Sibanye Says Uncertainty Halts South Africa Capital Spending
(Bloomberg) -- Sibanye Gold Ltd., the biggest producer of South African gold, will shun new capital spending in the country because of an uncertain investment environment.
“It’s difficult to convince shareholders that South African mining is an investment case,” Chief Executive Officer Neal Froneman said in Johannesburg Wednesday. The climate is “not yet conducive to make decisions that require billions of rand,” he said.
Sibanye’s stance comes as South African miners mount a legal challenge to government plans for redistributing the nation’s mineral wealth, saying it will deter new investment. Froneman ramped up the pressure by saying his company is considering moving its primary listing from South Africa.
“There is definitely a perception around a South Africa discount,” the CEO said, although the differential with exchanges in North America has narrowed since Cyril Ramaphosa took over as the country’s president. Shifting its listing would also help lower Sibanye’s debt costs, he said.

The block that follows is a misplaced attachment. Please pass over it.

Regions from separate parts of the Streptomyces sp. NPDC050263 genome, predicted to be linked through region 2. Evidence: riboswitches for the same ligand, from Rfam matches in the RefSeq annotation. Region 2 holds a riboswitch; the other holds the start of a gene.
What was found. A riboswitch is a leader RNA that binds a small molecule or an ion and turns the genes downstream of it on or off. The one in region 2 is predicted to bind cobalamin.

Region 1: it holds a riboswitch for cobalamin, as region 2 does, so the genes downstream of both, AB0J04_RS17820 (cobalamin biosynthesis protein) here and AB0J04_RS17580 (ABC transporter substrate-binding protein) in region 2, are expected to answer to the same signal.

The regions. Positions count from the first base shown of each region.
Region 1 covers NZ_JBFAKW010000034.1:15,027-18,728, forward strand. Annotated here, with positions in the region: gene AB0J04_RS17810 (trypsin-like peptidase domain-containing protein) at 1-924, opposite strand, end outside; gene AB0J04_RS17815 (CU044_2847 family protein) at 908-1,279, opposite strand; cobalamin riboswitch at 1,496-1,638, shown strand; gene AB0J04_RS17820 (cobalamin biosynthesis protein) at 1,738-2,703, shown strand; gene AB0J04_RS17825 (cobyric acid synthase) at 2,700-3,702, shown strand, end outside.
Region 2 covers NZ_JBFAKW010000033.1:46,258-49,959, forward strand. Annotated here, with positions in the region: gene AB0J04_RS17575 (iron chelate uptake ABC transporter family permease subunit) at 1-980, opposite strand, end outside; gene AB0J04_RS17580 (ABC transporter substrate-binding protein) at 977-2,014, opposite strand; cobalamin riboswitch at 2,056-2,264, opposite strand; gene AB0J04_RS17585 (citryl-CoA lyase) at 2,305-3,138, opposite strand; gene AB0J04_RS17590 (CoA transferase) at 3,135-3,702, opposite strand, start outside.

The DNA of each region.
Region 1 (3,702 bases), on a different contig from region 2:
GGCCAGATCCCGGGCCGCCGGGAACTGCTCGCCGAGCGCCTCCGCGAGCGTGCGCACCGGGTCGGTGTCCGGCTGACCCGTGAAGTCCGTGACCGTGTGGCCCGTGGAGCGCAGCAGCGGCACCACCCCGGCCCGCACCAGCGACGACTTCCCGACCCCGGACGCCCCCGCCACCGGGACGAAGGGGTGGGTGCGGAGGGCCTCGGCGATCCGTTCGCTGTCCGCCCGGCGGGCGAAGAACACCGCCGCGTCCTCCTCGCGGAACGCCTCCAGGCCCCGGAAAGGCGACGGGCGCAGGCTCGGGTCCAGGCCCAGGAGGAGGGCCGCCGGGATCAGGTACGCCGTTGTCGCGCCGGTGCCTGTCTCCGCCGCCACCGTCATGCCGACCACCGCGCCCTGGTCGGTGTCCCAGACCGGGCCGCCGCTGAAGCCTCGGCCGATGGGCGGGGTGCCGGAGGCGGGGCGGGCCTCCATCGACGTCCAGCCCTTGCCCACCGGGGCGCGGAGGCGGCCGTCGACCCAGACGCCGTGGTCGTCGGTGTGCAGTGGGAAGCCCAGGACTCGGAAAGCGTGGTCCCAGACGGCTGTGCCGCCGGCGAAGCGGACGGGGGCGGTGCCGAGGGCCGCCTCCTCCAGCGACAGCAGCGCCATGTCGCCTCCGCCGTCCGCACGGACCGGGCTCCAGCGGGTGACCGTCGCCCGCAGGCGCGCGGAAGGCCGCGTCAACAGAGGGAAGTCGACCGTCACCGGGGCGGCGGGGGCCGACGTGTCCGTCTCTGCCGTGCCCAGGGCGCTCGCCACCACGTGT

Sibanye shares rose 2.4 percent as of 2:45 p.m. in Johannesburg trading, bringing this year’s gain to 77 percent.
Froneman said Sibanye’s Driefontein gold mine, once the biggest in Africa, is nearing the end of its life as the company can’t justify the spending required to deepen it. The company’s Kloof and Beatrix mines remain good-quality assets, he said.
The value destruction from a four-month wage strike at Sibanye’s gold mines “has been enormous,” Froneman said, adding that the company “won’t be bullied” into agreeing to unsustainable pay increases.
Sibanye, which has diversified into platinum-group metals, will spend about 4.5 billion rand ($307 million) on sustaining its South African businesses. Those platinum assets have a lifespan of almost four decades, even though no fresh capital spending is anticipated, the CEO said.
While the company builds up its production of PGMs in the U.S. in 2019, it also wants exposure to the battery-materials industry within two years, Froneman said.
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